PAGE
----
FDA investigators observed employees at Piramal Critical Care’s Bethleham, Pa., plant using potable water in the manufacture of finished drugs, which resulted in a Form 483 [see below].
During the manufacture of inhalational anesthetic drugs isoflurane and sevoflurane, Piramal did not conduct testing for microbial contamination in the water supply, which was used to “clean product contact surfaces such as bulk transfer tanks, finished product stainless steel drums and processing equipment,” the three-observation form states.
The agency went on to chide the drugmaker after the July inspection for an investigation into a lot of sevoflurane that failed acidity and alkalinity testing at 36 months.
“Your investigation determined the root cause of the failure to be the degradation of sevoflurane into hydrofluoric acid due to the presence of metal particles,” the form reads. However, that investigation failed to identify the use of potable water as a potential source of the foreign metal particles.
Whether it’s metal impurities, glass particles, low vials or use of the wrong kind of water, these are impurity risks that you need to avoid. Metal Impurities in Finished Drug Products Dealing with a Changing and Uncertain Landscape will prepare you to comply with the new metal impurities rules issued by ICH — and maybe even teach you some tricks to avoid other contaminants as well. Register today.
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Q: When is an FDA Form 483 issued?
A: An FDA Form 483 is issued to firm management at the conclusion of an inspection when an investigator(s) has observed any conditions that in their judgement may constitute violations of the Food Drug and Cosmetic (FD&C) Act and related Acts. FDA investigators are trained to ensure that each observation noted on the FDA Form 483 is clear, specific and significant. Observations are made when in the investigator’s judgement, conditions or practices observed would indicate that any food, drug, device or cosmetic has been adulterated or is being prepared, packed, or held under conditions whereby it may become adulterated or rendered injurious to health.
Q: What is the purpose of an FDA Form 483?
A: The FDA Form 483 notifies the company’s management of objectionable conditions. At the conclusion of an inspection, the FDA Form 483 is presented and discussed with the company’s senior management. Companies are encouraged to respond to the FDA Form 483 in writing with their corrective action plan and then implement that corrective action plan expeditiously.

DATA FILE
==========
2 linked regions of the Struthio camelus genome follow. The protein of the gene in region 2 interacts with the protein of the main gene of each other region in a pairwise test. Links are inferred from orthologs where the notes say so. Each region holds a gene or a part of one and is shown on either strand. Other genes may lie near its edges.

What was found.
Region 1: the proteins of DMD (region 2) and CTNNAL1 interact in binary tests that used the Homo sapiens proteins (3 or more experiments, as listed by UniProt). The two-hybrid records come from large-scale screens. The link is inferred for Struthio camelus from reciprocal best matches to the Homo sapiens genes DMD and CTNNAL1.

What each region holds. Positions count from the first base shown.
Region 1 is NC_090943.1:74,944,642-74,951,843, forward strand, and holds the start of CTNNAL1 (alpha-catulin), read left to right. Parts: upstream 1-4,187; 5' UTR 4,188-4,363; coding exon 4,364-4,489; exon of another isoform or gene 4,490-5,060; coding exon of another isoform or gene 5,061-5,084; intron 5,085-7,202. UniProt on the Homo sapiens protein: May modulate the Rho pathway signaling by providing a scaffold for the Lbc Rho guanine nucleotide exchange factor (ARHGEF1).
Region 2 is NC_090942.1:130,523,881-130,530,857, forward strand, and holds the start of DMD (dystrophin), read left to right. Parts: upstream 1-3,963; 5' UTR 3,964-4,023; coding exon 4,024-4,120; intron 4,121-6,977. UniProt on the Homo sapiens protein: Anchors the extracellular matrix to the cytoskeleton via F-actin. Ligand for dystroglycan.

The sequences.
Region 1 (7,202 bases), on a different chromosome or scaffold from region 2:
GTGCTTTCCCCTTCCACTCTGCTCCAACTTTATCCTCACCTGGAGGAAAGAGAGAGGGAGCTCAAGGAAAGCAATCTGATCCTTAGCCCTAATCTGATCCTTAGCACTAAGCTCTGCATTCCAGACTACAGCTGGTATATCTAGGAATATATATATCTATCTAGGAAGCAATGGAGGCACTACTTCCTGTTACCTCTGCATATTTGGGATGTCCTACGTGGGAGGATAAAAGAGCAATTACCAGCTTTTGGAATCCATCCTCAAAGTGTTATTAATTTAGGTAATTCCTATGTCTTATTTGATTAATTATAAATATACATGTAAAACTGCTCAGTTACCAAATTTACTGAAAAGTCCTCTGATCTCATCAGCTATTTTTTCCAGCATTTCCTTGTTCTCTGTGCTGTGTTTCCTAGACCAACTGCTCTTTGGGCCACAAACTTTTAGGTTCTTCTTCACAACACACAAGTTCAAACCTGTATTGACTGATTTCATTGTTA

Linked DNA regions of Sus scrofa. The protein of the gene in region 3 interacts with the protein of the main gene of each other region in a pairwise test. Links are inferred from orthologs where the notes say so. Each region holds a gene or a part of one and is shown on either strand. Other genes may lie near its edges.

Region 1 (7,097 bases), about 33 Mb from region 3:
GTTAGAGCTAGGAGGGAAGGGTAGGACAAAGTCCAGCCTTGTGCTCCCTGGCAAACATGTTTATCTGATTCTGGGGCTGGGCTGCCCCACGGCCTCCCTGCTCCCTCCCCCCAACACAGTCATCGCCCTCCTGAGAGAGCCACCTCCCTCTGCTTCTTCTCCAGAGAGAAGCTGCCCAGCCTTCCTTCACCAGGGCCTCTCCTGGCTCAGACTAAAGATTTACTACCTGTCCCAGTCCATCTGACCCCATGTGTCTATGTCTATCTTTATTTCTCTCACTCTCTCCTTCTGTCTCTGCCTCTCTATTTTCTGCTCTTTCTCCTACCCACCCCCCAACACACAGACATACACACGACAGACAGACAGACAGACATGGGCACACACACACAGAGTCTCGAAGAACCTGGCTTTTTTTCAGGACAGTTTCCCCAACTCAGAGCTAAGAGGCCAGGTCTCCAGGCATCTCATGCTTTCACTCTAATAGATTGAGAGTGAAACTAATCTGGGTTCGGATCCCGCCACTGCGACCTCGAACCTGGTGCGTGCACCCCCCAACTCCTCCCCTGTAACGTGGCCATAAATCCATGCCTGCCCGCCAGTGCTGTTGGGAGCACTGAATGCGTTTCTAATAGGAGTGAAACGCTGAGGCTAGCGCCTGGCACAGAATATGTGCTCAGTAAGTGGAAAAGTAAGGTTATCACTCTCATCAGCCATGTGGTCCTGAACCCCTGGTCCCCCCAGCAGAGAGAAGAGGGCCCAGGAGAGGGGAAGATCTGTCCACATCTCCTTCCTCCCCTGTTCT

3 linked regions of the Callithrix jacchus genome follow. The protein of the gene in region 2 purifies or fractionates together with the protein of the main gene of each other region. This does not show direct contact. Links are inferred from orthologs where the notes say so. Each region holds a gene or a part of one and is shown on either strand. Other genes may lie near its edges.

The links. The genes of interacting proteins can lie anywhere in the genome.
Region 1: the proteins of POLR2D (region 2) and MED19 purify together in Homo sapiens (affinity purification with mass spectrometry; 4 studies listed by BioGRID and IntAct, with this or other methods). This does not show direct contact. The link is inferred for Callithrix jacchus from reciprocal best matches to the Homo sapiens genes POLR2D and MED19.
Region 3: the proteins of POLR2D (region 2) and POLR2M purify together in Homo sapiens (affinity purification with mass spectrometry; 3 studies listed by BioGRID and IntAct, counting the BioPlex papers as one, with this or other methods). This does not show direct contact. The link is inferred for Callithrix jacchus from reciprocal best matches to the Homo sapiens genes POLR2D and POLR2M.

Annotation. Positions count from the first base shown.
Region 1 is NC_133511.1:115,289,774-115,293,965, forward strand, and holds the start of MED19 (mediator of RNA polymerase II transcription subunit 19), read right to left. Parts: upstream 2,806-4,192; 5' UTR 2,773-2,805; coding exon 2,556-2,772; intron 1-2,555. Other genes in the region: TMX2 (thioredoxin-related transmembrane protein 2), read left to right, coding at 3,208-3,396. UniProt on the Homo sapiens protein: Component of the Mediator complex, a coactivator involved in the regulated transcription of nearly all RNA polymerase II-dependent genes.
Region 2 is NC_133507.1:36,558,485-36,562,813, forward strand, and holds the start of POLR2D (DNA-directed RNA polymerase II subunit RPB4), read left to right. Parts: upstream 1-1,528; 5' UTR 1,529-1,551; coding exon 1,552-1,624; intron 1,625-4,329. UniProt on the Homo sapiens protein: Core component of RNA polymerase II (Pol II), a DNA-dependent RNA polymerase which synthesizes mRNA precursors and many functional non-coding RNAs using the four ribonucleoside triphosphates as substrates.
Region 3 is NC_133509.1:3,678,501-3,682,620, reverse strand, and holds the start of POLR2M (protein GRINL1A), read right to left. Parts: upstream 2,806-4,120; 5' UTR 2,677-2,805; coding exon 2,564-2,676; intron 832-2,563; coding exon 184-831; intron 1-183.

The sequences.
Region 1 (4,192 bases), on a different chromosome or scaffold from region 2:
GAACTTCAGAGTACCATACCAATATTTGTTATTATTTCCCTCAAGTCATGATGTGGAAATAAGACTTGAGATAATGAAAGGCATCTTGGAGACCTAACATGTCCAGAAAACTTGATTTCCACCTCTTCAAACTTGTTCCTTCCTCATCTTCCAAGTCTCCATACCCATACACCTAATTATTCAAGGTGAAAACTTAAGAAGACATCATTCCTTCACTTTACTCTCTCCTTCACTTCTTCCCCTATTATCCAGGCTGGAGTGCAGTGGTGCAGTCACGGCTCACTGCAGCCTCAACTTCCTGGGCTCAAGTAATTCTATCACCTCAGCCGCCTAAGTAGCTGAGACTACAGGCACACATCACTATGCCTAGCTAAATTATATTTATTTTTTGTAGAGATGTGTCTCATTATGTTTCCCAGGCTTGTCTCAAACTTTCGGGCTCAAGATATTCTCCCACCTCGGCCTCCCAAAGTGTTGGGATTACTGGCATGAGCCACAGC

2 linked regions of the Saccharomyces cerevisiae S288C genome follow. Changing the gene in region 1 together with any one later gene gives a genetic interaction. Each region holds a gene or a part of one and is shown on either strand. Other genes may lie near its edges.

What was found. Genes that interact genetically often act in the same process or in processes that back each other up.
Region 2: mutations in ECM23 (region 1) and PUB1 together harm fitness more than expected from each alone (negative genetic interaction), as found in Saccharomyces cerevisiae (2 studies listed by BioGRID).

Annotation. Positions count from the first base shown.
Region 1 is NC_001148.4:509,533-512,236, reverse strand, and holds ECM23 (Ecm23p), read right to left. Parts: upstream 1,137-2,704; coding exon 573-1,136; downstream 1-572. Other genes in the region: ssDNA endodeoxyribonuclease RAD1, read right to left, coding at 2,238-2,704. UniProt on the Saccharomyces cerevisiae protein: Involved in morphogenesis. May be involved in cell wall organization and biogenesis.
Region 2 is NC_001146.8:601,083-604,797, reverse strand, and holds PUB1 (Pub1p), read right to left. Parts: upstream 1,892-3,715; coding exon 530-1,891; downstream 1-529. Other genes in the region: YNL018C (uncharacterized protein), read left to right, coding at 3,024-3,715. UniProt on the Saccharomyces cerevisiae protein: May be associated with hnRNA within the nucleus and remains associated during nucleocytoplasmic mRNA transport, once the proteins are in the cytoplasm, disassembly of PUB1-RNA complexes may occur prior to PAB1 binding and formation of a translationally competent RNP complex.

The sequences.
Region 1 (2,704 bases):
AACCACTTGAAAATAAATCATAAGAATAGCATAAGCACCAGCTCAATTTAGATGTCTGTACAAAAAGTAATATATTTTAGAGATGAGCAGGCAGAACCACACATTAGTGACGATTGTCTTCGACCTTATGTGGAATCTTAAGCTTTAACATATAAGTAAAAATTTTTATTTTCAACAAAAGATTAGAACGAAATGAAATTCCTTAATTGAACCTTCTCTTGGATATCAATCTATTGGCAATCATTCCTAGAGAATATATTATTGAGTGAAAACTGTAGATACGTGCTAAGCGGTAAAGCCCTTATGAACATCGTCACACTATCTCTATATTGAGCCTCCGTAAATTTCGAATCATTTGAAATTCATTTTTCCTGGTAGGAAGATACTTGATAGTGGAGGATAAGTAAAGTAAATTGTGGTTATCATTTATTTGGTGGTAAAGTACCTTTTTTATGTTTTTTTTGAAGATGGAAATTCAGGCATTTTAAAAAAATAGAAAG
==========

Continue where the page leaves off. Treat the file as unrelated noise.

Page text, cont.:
Q: Is the FDA Form 483 intended to be an all-inclusive list of every possible deviation from law and regulation?
A: No, it’s not. The FDA Form 483 is a report which does not include observations of questionable or unknown significance at the time of the inspection. There may be other objectionable conditions that exist at the firm that are not cited on the FDA Form 483. FDA investigators are instructed to note only what they saw during the course of the inspection. Companies are responsible to take corrective action to address the cited objectionable conditions and any related non-cited objectionable conditions that might exist.
Q: How is the FDA Form 483 shared with the company?
A: FDA Form 483s are discussed with a company’s management at the conclusion of the inspection. Each observation is read and discussed so that there is a full understanding of what the observations are and what they mean.
Q: What are the implications of the FDA Form 483 for agency enforcement and what happens next?
A: The FDA Form 483 does not constitute a final Agency determination of whether any condition is in violation of the FD&C Act or any of its relevant regulations. The FDA Form 483 is considered, along with a written report called an Establishment Inspection Report, all evidence or documentation collected on-site, and any responses made by the company. The Agency considers all of this information and then determines what further action, if any, is appropriate to protect public health.